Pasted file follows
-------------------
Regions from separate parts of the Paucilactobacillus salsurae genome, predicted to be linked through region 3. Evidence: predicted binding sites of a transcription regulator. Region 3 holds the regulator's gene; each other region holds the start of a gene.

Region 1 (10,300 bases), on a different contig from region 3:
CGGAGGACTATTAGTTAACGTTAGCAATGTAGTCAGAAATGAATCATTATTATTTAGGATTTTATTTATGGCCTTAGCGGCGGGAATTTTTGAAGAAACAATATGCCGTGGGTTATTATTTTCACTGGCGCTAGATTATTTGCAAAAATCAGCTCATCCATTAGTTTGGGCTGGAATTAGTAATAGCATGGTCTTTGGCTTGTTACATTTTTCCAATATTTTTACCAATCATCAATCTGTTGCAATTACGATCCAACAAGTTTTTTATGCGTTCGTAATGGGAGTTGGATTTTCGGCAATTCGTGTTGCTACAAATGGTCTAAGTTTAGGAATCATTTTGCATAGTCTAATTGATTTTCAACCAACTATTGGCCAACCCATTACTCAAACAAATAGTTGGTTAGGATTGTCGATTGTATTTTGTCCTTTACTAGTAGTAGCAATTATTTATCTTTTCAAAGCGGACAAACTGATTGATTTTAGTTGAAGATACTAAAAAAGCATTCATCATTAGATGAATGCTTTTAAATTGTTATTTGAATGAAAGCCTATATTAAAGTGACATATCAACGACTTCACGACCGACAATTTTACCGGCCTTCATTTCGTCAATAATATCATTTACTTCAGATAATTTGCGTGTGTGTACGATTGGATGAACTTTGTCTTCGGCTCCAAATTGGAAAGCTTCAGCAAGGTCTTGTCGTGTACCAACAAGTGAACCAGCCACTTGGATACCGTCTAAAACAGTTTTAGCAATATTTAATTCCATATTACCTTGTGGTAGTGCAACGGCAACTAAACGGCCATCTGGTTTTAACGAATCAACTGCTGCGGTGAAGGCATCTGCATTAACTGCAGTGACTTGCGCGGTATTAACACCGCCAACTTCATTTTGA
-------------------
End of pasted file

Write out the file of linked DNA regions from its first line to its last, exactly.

Regions from separate parts of the Paucilactobacillus salsurae genome, predicted to be linked through region 3. Evidence: predicted binding sites of a transcription regulator. Region 3 holds the regulator's gene; each other region holds the start of a gene.

Region 1 (10,300 bases), on a different contig from region 3:
CGGAGGACTATTAGTTAACGTTAGCAATGTAGTCAGAAATGAATCATTATTATTTAGGATTTTATTTATGGCCTTAGCGGCGGGAATTTTTGAAGAAACAATATGCCGTGGGTTATTATTTTCACTGGCGCTAGATTATTTGCAAAAATCAGCTCATCCATTAGTTTGGGCTGGAATTAGTAATAGCATGGTCTTTGGCTTGTTACATTTTTCCAATATTTTTACCAATCATCAATCTGTTGCAATTACGATCCAACAAGTTTTTTATGCGTTCGTAATGGGAGTTGGATTTTCGGCAATTCGTGTTGCTACAAATGGTCTAAGTTTAGGAATCATTTTGCATAGTCTAATTGATTTTCAACCAACTATTGGCCAACCCATTACTCAAACAAATAGTTGGTTAGGATTGTCGATTGTATTTTGTCCTTTACTAGTAGTAGCAATTATTTATCTTTTCAAAGCGGACAAACTGATTGATTTTAGTTGAAGATACTAAAAAAGCATTCATCATTAGATGAATGCTTTTAAATTGTTATTTGAATGAAAGCCTATATTAAAGTGACATATCAACGACTTCACGACCGACAATTTTACCGGCCTTCATTTCGTCAATAATATCATTTACTTCAGATAATTTGCGTGTGTGTACGATTGGATGAACTTTGTCTTCGGCTCCAAATTGGAAAGCTTCAGCAAGGTCTTGTCGTGTACCAACAAGTGAACCAGCCACTTGGATACCGTCTAAAACAGTTTTAGCAATATTTAATTCCATATTACCTTGTGGTAGTGCAACGGCAACTAAACGGCCATCTGGTTTTAACGAATCAACTGCTGCGGTGAAGGCATCTGCATTAACTGCAGTGACTTGCGCGGTATTAACACCGCCAACTTCATTTTGA